G4 Nations, Including India, Concerned Over Pace Of UN Security Council Reform

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G4 nations – India, Brazil, Germany and Japan, have been demanding the reform of the UN Security Council

United Nations: 

India and the G4 nations voiced concern over the lack of substantive progress in the long-pending Security Council reform, saying it is time to finally initiate text-based negotiations to safeguard the legitimacy and credibility of the powerful UN organ.

The G4 nations, India, Brazil, Germany and Japan, have been calling for the reform of the UN Security Council, and support each others’ bids for the permanent seats in the top UN body.

External Affairs Minister Sushma Swaraj hosted her counterparts Aloysio Nunes Ferreira of Brazil, Heiko Maas of Germany and Taro Kono of Japan at a meeting of the G4 nations held on Tuesday at India’s Permanent Mission to the UN on the margins of the 73rd session of the UN General Assembly.

In a joint statement after the meeting, the four nations reaffirmed their commitment to multi-lateralism.

“It was time to finally initiate text-based negotiations during the 73rd session of the General Assembly” in line with the standard operating procedures of the UN General Assembly, the ministers said.

They stressed that adapting the United Nations to the contemporary needs of the 21st century necessarily required reforming the Security Council.

“They stressed the need to safeguard the legitimacy and credibility of this UN organ which deals with international peace and security,” the statement said.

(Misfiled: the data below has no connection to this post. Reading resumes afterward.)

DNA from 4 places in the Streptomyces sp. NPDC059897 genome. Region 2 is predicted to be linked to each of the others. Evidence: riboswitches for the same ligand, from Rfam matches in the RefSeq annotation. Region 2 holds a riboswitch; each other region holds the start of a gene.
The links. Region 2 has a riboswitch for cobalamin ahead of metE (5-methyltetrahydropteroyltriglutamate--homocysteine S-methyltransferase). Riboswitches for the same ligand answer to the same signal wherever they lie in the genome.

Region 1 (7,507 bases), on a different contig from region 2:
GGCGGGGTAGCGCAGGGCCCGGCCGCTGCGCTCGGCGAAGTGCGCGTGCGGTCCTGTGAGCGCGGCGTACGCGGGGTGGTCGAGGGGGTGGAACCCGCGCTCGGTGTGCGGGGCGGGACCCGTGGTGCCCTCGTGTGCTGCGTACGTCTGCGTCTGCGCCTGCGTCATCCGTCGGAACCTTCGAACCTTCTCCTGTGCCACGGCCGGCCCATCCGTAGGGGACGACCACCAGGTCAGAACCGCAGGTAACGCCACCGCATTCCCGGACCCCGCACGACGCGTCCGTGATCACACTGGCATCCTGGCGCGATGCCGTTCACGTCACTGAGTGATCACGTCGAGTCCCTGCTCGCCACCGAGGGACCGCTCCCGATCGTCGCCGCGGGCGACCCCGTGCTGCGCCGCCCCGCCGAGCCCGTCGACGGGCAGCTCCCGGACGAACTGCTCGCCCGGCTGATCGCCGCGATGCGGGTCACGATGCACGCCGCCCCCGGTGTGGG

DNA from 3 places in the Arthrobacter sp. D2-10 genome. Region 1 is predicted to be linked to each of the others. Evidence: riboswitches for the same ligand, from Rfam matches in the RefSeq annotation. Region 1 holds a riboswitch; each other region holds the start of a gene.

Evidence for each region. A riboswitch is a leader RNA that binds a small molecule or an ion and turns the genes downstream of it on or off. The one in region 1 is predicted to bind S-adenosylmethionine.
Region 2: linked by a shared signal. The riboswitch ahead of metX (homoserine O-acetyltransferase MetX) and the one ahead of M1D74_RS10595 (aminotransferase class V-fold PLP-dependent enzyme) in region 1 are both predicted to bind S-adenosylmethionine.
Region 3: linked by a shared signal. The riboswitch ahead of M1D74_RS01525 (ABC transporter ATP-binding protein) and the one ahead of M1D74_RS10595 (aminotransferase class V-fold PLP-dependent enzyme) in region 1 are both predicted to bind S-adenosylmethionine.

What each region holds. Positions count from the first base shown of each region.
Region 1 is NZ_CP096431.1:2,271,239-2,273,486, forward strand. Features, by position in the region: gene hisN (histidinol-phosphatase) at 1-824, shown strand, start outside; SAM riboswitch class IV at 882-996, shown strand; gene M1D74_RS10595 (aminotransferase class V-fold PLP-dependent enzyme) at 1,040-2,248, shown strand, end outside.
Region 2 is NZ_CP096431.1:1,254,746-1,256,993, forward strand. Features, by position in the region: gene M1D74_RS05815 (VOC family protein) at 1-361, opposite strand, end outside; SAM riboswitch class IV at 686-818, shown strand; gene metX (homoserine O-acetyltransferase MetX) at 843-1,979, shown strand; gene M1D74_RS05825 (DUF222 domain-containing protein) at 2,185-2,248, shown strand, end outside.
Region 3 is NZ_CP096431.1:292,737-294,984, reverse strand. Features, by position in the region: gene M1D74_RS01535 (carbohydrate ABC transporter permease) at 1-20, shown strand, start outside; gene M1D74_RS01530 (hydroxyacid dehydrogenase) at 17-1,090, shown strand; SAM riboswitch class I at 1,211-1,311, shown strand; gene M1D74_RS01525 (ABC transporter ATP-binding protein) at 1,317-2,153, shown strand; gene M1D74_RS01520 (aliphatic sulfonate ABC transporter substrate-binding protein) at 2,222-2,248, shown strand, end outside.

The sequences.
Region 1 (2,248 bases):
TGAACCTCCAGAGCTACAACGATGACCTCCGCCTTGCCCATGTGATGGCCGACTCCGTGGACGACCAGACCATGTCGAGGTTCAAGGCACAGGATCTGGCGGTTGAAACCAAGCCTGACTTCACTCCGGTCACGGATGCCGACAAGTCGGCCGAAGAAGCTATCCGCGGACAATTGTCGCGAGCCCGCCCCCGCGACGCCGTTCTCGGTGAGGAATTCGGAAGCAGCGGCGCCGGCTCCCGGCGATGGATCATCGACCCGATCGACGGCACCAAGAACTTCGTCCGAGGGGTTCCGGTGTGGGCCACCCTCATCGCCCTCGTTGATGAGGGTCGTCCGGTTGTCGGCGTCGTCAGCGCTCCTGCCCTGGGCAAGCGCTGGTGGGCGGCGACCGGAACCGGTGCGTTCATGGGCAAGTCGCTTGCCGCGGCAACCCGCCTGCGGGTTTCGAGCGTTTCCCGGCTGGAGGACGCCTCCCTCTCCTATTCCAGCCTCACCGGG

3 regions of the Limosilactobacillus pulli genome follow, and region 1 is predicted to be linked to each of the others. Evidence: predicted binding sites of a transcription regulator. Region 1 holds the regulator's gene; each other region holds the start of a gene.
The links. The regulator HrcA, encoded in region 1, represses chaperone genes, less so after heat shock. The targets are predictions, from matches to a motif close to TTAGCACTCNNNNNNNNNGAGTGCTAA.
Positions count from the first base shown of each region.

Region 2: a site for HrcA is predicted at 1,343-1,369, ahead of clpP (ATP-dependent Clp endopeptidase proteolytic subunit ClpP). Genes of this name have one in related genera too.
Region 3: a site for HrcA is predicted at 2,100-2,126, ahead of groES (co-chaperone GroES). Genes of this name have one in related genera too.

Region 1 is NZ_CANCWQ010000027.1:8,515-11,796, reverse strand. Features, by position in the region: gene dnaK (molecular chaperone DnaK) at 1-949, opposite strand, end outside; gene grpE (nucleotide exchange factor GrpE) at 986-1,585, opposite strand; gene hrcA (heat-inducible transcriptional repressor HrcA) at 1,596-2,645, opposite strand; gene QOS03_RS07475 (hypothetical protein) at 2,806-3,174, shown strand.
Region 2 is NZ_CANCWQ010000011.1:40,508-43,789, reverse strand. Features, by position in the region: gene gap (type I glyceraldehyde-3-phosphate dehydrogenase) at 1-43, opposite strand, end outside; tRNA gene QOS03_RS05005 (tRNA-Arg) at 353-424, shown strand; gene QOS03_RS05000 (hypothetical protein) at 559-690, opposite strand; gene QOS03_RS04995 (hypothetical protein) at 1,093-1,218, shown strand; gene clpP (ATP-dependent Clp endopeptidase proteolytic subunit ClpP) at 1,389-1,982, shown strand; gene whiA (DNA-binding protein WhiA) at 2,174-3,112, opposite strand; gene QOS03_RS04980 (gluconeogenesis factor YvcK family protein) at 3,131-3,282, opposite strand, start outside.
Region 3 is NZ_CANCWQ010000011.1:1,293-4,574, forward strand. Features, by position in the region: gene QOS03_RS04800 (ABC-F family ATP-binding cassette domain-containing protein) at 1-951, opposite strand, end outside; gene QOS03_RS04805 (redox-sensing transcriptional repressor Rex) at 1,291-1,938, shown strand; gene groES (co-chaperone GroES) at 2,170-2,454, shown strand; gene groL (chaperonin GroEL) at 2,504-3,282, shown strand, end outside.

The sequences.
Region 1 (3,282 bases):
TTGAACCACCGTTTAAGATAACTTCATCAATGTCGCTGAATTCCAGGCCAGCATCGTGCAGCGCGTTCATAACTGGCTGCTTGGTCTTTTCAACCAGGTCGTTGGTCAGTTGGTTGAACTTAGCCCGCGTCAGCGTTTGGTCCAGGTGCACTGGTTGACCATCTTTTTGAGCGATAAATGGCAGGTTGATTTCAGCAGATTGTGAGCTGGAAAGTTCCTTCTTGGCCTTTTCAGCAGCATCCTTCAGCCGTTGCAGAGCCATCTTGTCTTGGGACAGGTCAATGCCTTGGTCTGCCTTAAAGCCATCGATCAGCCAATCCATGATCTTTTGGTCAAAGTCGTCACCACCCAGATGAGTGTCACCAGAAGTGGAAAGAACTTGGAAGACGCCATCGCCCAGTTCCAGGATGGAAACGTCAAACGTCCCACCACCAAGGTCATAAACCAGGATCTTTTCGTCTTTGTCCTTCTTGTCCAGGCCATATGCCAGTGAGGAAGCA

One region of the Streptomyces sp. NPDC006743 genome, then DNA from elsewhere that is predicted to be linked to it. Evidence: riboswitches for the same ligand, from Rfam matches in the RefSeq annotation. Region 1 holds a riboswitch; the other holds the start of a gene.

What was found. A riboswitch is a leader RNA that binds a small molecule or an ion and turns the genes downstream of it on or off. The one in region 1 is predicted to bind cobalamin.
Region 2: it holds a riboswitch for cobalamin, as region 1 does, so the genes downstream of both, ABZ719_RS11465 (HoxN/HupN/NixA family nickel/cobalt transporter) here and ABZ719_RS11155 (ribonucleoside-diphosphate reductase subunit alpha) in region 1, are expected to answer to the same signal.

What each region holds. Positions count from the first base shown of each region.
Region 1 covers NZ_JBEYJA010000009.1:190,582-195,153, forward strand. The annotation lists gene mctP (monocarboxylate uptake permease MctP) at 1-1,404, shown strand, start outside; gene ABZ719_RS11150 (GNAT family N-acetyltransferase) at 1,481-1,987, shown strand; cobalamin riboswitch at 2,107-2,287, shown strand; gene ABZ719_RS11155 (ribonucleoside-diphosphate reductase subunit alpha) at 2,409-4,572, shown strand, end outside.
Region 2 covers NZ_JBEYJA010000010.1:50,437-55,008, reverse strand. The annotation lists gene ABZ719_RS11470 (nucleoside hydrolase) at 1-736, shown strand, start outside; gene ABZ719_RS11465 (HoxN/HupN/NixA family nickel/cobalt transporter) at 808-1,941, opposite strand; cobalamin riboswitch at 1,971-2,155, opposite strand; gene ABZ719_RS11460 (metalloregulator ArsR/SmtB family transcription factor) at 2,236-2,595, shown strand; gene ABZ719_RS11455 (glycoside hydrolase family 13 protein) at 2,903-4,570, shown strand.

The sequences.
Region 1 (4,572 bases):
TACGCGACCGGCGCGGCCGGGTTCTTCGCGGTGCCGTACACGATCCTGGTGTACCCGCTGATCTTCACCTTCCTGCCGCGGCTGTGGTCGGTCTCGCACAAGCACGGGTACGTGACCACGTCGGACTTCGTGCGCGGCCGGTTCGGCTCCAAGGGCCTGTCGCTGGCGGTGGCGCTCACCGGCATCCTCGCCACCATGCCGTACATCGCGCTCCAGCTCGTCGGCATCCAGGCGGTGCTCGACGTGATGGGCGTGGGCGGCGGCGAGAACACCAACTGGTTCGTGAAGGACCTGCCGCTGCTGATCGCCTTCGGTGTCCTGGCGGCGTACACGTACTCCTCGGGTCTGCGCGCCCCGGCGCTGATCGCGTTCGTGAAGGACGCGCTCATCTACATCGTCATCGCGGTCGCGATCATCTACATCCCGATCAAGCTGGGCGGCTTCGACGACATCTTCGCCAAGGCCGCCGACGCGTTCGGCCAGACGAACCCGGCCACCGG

The G4 Ministers reaffirmed the need for an early reform of the Council including the expansion of both the permanent and non-permanent categories of membership to enhance its legitimacy, effectiveness and representation.

They said that the current composition of the 15-nation Council does not reflect the changed global realities and stressed that the UN Security Council reform is essential to address today’s complex challenges.

The ministers reiterated their support for Africa’s representation in both categories of membership in a reformed and expanded Security Council.

“As aspiring new permanent members of a reformed Council, the ministers reiterated their commitment to work to strengthen the functioning of the UN and the global multilateral order as well as their support for each other’s candidatures,” it said.

Reviewing progress on the UN Security Council reform at the Intergovernmental Negotiations (IGN), they said substantial progress had not yet been achieved even though next year would mark 40 years since the inscription of the item ‘Question of equitable representation on and increase in the membership of the Security Council and other matters related to the Security Council’ on the agenda of the General Assembly.

“Despite an overwhelming majority of UN member states supporting Security Council reform, the IGN has not produced substantive progress over the 10 years since its launch in 2009,” the statement said adding that the ministers emphasised the need to revitalise process of the Security Council reform.

The four leaders welcomed the commitment of President of the 73rd session of the General Assembly Maria Fernanda Espinosa Garces to the reform process and expressed their readiness to extend full support to her with a view to launching negotiations based on a text comprising all positions and proposals by the member states.

The ministers agreed that all aspects of the comprehensive reform had been thoroughly discussed several times in the IGN and the General Assembly.

They reiterated their commitment to working with other member states to realise the shared vision of the overwhelming majority supporting the initiation of text-based negotiations in a democratic and transparent manner.

The G4 will intensify dialogue with other member states, especially like-minded countries and groups to achieve meaningful progress in the upcoming IGN session, the four ministers said, adding that they are determined to redouble their efforts towards securing concrete outcomes on the UN Security Council reform during the current session of the General Assembly.
 



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